Nearly 200 companies in Southwest Virginia have the potential to play a role in the growing offshore wind industry, a regional analysis has found.
Figuring out whether they’re interested – and whether the existing workforce can support that kind of pivot – is a crucial next step for Project Veer, an effort launched late last year to investigate whether Southwest Virginia should try to stake a claim in the industry sector that supports offshore wind energy.
Delia Warren with Xodus, the energy consulting firm that is conducting analysis for Project Veer, on Tuesday said her firm’s work to date has identified some strengths for the region to tout – and some areas where it will face challenges.
“This is really, really early in the development of a massive industry,” she said, speaking to the Southwest Virginia Energy Research and Development Authority. “So now is the time for Southwest Virginia to identify potential supply chain opportunities and prepare to enter the industry.”
While the U.S. has been slow to embrace offshore wind compared to some other countries, the White House last year announced a federal goal of 30 gigawatts of offshore wind by 2030.
Virginia has set a target of 5.2 gigawatts by 2034; the combined Virginia-North Carolina-Maryland region has a goal of 14.8 gigawatts by 2040, Warren said.
The first two U.S. commercial-scale offshore wind projects are under construction in New York (800 megawatts) and Massachusetts (130 megawatts). Dominion Energy plans to build a 2.6-gigawatt wind farm 27 miles off the coast of Virginia Beach that’s expected to be operational by 2026. (Dominion is a major donor to Cardinal News.)
Estimates predict that U.S. capital expenditures on offshore wind infrastructure will reach $100 billion by 2030, Warren said.
With that much capacity coming online so quickly, Warren predicted supply chain bottlenecks – and opportunities for companies to get into the industry.
“I don’t want to oversell this,” she said. “This is a huge opportunity, but it has to be intentional. If your region really wants to benefit, it’s not going to happen by accident.”
While some turbine components must be manufactured as close as possible to the shore – blades, for instance, are simply too large and heavy to be transported long distances over land – other parts could be built inland. A U.S. Department of Energy reported that the average utility-scale wind turbine is made up of roughly 8,000 parts.
Southwest Virginia has a rich history of heavy-duty and precision manufacturing, thanks to decades of providing equipment for the coal industry and for farming. About 12% of the region’s workforce is in manufacturing, Warren said.
Xodus evaluated 385 companies across the 13 counties and three cities of GO Virginia’s Region 1 – what they make, where they’re located, what their capacity is – and found that 195 of them have the potential to work with the offshore wind industry, in roles including building parts for substations and for rotors and towers.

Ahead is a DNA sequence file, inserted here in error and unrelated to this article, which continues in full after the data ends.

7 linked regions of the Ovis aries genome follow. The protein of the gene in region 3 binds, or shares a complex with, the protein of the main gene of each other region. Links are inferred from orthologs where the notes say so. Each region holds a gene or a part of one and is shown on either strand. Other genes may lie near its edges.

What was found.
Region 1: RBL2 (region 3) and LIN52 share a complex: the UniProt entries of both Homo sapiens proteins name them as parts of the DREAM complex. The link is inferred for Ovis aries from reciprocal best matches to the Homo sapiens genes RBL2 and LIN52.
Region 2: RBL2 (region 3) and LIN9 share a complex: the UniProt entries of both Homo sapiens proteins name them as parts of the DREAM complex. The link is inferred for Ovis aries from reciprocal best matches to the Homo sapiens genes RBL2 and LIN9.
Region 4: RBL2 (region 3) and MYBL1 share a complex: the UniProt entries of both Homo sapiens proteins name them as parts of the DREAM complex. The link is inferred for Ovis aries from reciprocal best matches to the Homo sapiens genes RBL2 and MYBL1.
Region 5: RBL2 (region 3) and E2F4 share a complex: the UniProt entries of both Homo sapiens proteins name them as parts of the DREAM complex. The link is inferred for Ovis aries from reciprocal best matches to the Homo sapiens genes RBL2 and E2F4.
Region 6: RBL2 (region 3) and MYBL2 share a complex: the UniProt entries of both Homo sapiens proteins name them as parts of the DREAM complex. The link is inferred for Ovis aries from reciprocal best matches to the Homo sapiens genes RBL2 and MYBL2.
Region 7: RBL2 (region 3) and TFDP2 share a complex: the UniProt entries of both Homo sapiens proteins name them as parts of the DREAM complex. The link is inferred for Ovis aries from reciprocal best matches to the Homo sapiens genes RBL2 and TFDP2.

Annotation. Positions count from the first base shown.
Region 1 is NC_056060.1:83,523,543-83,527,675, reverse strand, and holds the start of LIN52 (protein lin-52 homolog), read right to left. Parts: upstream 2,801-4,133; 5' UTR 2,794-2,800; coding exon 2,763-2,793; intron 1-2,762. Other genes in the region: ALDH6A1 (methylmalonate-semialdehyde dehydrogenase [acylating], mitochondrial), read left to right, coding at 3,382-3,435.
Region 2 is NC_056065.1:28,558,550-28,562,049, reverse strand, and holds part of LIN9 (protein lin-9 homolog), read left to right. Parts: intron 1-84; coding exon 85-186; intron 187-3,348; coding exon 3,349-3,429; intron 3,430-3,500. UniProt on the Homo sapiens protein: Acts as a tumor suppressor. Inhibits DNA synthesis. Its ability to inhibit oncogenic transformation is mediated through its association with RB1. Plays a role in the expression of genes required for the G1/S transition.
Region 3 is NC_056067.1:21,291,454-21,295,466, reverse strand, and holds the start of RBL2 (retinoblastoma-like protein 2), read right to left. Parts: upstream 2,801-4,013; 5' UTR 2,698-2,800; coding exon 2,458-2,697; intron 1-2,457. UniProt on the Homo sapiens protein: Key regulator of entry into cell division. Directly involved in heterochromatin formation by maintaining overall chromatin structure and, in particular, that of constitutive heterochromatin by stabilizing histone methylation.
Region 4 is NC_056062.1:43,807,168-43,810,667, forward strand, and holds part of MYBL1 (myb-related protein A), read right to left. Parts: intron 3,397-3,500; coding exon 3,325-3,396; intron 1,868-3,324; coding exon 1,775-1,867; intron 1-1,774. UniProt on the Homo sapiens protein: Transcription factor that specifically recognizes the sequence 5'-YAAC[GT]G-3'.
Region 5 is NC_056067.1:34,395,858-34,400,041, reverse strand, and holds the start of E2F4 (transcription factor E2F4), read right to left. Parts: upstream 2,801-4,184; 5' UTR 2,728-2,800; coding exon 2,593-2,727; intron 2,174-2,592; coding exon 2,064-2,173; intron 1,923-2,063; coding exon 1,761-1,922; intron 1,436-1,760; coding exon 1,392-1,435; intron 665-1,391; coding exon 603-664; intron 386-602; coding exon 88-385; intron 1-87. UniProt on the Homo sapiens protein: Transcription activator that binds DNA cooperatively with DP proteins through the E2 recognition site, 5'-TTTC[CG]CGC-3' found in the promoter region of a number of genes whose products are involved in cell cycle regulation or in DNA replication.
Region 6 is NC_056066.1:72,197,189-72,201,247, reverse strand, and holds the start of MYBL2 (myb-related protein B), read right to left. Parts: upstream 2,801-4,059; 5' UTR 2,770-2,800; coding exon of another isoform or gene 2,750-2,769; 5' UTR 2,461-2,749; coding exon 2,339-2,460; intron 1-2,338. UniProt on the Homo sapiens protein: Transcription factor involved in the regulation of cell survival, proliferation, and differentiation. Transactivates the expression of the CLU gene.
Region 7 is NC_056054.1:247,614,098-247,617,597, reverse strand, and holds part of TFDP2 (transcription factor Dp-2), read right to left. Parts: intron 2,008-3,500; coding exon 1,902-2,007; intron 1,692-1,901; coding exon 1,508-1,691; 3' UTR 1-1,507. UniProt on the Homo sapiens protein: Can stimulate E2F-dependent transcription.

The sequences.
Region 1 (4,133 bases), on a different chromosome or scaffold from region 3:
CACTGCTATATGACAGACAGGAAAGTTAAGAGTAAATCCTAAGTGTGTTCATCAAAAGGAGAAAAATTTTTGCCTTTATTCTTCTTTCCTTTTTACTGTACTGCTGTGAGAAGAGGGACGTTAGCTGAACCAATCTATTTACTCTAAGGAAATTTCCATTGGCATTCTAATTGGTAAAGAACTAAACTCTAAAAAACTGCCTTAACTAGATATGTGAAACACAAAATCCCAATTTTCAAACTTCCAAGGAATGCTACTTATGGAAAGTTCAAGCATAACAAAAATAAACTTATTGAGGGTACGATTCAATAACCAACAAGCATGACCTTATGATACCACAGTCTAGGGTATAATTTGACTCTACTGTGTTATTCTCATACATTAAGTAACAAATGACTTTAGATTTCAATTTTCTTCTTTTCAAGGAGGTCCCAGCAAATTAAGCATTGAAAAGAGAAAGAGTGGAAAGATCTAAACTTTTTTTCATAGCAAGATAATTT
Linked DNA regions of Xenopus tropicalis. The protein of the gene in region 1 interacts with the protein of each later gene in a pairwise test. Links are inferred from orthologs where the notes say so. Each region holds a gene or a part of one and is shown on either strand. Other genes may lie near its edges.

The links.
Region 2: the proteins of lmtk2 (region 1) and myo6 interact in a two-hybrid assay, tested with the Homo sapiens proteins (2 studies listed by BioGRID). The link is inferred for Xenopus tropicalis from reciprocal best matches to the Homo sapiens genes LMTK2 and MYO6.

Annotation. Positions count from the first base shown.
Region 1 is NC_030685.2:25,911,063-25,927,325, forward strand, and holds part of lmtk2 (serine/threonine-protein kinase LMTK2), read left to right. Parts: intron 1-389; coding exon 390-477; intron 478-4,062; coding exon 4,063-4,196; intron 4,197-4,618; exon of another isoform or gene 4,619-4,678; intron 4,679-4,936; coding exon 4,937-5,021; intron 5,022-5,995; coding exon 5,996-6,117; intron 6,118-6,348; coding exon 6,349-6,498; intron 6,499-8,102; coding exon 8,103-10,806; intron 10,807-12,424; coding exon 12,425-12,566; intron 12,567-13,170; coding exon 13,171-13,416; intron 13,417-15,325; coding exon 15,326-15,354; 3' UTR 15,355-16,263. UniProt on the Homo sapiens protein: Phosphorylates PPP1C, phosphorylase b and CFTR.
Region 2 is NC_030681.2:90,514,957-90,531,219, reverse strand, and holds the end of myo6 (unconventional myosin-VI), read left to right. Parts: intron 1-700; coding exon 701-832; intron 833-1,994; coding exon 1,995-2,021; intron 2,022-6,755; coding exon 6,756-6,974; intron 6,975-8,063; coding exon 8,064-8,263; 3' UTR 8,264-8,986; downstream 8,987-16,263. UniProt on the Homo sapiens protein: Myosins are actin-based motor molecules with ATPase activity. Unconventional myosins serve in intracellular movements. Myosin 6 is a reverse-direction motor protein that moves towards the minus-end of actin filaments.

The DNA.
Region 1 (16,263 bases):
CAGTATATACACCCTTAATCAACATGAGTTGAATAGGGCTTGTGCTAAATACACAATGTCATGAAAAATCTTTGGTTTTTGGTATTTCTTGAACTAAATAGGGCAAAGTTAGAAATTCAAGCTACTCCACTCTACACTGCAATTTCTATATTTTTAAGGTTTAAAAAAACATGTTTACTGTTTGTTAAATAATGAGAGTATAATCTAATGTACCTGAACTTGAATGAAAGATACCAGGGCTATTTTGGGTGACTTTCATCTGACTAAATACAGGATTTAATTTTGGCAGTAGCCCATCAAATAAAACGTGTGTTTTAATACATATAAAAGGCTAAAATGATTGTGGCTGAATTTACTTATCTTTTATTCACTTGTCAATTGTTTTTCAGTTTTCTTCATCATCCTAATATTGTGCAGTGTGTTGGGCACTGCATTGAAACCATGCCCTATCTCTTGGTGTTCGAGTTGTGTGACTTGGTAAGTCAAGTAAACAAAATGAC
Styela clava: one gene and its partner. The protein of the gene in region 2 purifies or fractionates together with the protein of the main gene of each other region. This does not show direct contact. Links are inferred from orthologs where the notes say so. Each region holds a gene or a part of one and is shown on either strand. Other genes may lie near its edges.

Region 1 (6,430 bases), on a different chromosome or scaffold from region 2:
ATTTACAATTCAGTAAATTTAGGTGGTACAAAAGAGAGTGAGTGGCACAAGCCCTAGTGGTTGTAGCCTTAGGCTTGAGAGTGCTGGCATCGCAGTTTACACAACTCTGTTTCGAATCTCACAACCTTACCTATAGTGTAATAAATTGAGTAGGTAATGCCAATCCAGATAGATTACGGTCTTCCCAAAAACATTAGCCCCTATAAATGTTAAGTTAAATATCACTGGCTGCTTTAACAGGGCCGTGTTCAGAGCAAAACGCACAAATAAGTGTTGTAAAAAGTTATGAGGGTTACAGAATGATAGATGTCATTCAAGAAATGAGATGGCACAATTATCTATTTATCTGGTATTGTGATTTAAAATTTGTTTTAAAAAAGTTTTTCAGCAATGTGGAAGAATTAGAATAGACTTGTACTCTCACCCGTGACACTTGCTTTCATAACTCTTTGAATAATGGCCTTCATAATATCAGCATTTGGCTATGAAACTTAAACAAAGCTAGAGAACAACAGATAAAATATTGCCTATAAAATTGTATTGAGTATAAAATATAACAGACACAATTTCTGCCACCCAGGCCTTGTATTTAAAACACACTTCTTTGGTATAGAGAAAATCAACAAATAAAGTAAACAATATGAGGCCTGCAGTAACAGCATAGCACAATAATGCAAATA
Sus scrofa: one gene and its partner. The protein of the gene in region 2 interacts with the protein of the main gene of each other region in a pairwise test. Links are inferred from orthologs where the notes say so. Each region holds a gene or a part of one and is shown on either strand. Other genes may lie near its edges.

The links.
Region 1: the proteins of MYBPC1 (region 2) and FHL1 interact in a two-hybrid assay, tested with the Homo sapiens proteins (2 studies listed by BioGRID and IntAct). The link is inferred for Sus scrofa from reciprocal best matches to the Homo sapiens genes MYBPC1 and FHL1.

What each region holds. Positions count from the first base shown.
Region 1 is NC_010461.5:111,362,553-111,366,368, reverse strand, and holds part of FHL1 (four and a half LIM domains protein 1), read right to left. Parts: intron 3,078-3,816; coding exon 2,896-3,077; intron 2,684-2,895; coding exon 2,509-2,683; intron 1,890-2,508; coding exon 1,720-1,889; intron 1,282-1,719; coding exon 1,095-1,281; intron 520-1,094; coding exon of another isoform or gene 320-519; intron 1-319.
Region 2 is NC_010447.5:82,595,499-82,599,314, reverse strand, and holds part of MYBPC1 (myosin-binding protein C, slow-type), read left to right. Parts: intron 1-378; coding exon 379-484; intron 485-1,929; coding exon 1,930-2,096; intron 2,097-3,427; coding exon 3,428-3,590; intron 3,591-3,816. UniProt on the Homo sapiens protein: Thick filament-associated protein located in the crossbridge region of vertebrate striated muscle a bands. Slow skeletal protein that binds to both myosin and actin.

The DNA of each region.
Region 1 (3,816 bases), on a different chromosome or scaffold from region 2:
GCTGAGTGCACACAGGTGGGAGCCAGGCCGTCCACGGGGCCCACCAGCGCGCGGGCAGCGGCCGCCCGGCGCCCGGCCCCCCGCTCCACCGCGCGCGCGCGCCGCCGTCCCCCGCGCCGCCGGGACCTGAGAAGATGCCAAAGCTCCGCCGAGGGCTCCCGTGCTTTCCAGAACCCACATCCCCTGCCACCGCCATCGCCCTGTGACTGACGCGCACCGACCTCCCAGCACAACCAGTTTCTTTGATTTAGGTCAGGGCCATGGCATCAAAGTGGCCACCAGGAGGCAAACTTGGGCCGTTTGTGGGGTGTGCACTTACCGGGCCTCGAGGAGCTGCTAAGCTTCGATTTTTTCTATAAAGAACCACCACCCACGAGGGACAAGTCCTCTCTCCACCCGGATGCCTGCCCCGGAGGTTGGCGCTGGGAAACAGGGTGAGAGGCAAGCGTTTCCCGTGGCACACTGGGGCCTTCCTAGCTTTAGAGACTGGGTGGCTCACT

A next step will be to survey those companies to determine whether they’re interested in shifting to the offshore wind industry.
It’s not necessarily an easy sector to break into, especially for smaller companies, because of the long timelines involved – a supplier might bid for a project and not do any work for two years, Warren said. It will be critical, she said, to make sure that companies understand both the opportunities and the challenges of getting involved with what she called a “very complex” industry.
In an interview later Tuesday, she said that financial incentives, like bridge financing to tide over a manufacturer involved in a long-term project, could encourage companies to explore the wind industry.
Budget amendments currently being considered by the General Assembly also could help the sector, said Will Payne, director of InvestSWVA, which designed Project Veer. Xodus also has worked with the Hampton Roads region on identifying offshore wind supply chain opportunities, and out of the work on both ends of the state came the idea for a fund that would support smaller companies with equipment or workforce development.
Collaboration among companies, and broader regional coordination, will be critical, Warren told the authority. Many of the major contracts for wind turbine manufacturing already have been awarded, she said, but there’s an opportunity for smaller manufacturers to work with those companies and with their suppliers.
Another key question that Project Veer will be trying to answer: What does the potential workforce for this industry look like? Xodus will be looking at how many workers would be available, what skills they already have, and what kind of training would be needed.
A potential hurdle for the region is that it lacks an obvious industrial hub for this kind of work, Warren noted. Industrial centers tend to attract other companies, she said, because they can offer improved logistics and economies of scale, and it can be easier for a manufacturer to do business when suppliers are close by.
But Hampton Roads is establishing itself as a hub for offshore wind energy, she said – the only offshore wind turbine blade facility planned in the U.S. so far will be in Portsmouth – and Southwest Virginia should work to piggyback off of that.
And Virginia also offers lower labor costs, corporate tax rates and electricity rates than states that might be competing for this work, she said.
The study is being funded by GO Virginia, the state Tobacco Commission and Coalfield Strategies, an economic development consulting firm headed by Payne. He said he expects that the final report and recommendations will be presented at the end of the month.